Toll Group - Smarter Green Initiative

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Toll is the Asia-Pacific region’s leading provider of integrated logistics, generating annual revenue of $8.7 billion in 2013. Toll set the ambitious target of reducing its Australian greenhouse gas intensities by 20% of 2010 levels by 2020. To direct this goal Toll introduced its Smarter Green program in 2010. Smarter Green responds to the key impacts that Toll operations have on the environment, including the impact of climate change on its business and energy use.

Under Smarter Green, Toll is setting targets to reduce greenhouse gas intensities and developing comprehensive suites of initiatives for its diverse operations to improve environmental performance. Toll is putting in place key performance indicators to give it confidence that the company is progressing in achieving their goals, and they are sharing the story of their journey to sustainable logistics and transport with their stakeholders.

In the short term, Toll’s plan is to apply new technologies and practises to reduce their consumption of non-renewable resources and greenhouse gas emissions. In the long term Toll plan to make greater use of renewable energy sources as they become viable as well as through upgrades to their fleet.

As part of the Smarter Green program Toll has actively engaged many programs in the aim to reduce their emissions to 2010 levels. A sample of their programs includes:

Smarter Driving – by training their drivers to better anticipate the driving task, keep within ideal engine rev ranges and minimise vehicle idling behaviour, breaking and gear changes, Toll testing estimates that fuel efficiency and associated emissions can be improved by up to 10%.

Biodiesel Trials - Toll is actively trialling biodiesel blends (derived from agricultural and waste products) in their local delivery, line haul, and marine operations. They have also been involved in testing biodiesel through their collaborative membership of the Green Truck Partnership, an Australian Government industry program designed to objectively evaluate clean fuel technologies.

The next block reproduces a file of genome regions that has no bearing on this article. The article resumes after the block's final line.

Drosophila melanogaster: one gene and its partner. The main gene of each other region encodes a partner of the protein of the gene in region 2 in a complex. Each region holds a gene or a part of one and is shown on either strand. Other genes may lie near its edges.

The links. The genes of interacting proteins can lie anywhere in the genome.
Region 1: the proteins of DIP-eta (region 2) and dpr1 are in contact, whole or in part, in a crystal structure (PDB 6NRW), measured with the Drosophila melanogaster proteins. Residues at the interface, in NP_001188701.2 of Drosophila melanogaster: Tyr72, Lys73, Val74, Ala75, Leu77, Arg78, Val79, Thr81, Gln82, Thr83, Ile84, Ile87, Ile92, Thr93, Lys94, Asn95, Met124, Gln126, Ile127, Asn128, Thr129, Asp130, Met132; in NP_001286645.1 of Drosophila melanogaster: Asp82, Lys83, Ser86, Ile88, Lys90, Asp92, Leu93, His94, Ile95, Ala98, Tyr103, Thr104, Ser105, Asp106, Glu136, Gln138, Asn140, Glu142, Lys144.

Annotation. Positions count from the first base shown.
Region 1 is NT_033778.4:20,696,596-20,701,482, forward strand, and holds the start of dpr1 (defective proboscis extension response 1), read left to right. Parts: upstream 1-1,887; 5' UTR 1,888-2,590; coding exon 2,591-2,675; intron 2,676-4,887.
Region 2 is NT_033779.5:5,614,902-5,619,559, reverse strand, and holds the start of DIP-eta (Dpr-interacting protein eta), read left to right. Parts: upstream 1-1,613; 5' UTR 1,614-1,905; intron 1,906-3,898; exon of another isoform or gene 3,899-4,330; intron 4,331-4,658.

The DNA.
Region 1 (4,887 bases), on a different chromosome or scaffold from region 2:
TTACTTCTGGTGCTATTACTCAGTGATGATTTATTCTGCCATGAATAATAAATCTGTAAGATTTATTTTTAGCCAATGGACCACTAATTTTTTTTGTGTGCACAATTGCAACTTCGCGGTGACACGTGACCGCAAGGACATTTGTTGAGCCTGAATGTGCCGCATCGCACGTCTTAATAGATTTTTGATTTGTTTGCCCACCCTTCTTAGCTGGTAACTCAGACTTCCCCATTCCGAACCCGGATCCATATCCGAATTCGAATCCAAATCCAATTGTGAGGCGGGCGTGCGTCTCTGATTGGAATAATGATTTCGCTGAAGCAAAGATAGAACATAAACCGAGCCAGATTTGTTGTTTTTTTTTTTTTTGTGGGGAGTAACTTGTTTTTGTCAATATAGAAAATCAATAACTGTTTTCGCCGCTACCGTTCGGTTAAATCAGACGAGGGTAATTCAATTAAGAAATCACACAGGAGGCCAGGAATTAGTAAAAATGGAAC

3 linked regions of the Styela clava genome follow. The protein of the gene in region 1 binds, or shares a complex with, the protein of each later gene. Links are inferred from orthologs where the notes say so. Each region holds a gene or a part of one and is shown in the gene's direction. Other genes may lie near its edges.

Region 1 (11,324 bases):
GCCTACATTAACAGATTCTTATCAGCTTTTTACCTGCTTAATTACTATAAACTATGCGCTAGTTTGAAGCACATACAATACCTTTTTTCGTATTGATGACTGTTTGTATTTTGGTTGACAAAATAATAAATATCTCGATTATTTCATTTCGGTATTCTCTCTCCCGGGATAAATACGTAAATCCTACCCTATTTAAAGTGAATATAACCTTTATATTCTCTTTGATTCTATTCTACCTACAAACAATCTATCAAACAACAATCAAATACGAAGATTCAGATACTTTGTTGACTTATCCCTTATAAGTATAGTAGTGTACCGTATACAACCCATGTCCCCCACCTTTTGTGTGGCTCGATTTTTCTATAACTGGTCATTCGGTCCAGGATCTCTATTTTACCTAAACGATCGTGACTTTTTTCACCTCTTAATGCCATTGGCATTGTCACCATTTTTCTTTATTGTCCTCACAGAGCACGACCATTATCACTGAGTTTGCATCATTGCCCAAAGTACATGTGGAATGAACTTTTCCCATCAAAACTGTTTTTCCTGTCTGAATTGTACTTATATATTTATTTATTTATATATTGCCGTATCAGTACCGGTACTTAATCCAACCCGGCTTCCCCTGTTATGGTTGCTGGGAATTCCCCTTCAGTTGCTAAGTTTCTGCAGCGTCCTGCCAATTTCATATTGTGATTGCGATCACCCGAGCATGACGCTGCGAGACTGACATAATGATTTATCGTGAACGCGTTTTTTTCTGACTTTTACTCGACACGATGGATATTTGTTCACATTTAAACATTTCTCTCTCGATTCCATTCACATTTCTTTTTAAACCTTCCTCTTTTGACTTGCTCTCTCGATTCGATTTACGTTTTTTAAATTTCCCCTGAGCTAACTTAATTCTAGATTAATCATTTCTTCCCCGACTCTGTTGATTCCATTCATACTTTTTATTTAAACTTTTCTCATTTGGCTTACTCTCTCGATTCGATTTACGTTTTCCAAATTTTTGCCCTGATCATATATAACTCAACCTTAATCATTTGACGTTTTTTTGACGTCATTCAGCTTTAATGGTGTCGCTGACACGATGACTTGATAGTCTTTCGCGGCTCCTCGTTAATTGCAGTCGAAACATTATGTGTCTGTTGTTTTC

Their trials have investigated the impacts of biodiesel B20 blends (conventional diesel blended with 20 per cent biodiesel) on fuel efficiency and emission performance. Trialling has found that blends were just as efficient as conventional diesel, and that biodiesel produces almost no tailpipe emissions. As such, a vehicle running on B20 can be expected to achieve GHG emissions reductions of close to 20 per cent at the tailpipe.

Compressed Natural Gas (CNG) - Toll IPEC is actively trialling CNG in its local delivery operations. The trial began with a small fleet of five vehicles in Toll IPEC’s Canberra operations, and achieved a reduction in harmful NOx (nitrous oxides) emissions of 71 per cent. The success of this trial has led to another 20 vehicles being evaluated in Toll IPEC’s operations in metropolitan Melbourne. Natural gas is particularly appealing in Australia due to large domestic reserves and lower and more stable prices than diesel. CNG vehicles also emit lower NOx, SOx (sulphur oxides) and particulate emissions, all of which are harmful to public health. However CNG’s low energy density compared to petrol or diesel means it requires more storage volume. The difference in GHG emissions is dependent on the engine efficiency and the transport task of the vehicle. When payload and chassis space are taken into account, CNG is most suitable for short-haul freight applications which typically have shorter distances between refuelling.



Greater utilisation of Higher Productivity Vehicles - Compared with standard trucks HPVs make significant savings through increased payload, reduced fuel consumption and GHG emissions, reduced driver demand, lessened road impacts, fewer truck trips, and decreased congestion. Toll’s benchmarking illustrates reductions in GHG intensity of 21 per cent for B-doubles and 35 per cent for B-triples over a six axle semi-trailer. Toll is constantly working with the relevant authorities to progress their roll-out in its various markets.

Despite the aim of Toll and other similar organisations to reduce their emissions, increases in total emissions are unavoidable for a rapidly growing company. By the end of the financial year 2010, Toll reported CO2 emissions of 533,000 tonnes for that year, but for the same period 2013 CO2 emissions had risen to 688,201 tonnes as reported by the Carbon Disclosure Project (CDP). This increase is largely attributed to Toll Group’s business acquisitions.

 A more accurate index for Toll emission reductions would be relative GHG intensities of their operations. Results for Toll’s Australian Carbon Intensity Index show a 0.85 per cent reduction in FY11 and 3.47 per cent reduction in FY12 in their carbon intensity when compared against the reference year (FY10).

Furthermore in 2011 Toll made a public report to the CDP along with 72 other firms from the ASX top 100. The CDP released its environmental performance ranking and Toll joined the CDP leaders’ board with a score of 76. For FY12, Toll had made further improvements in their results, gaining a score of 82, before improving again for FY2013 to a score of 83.


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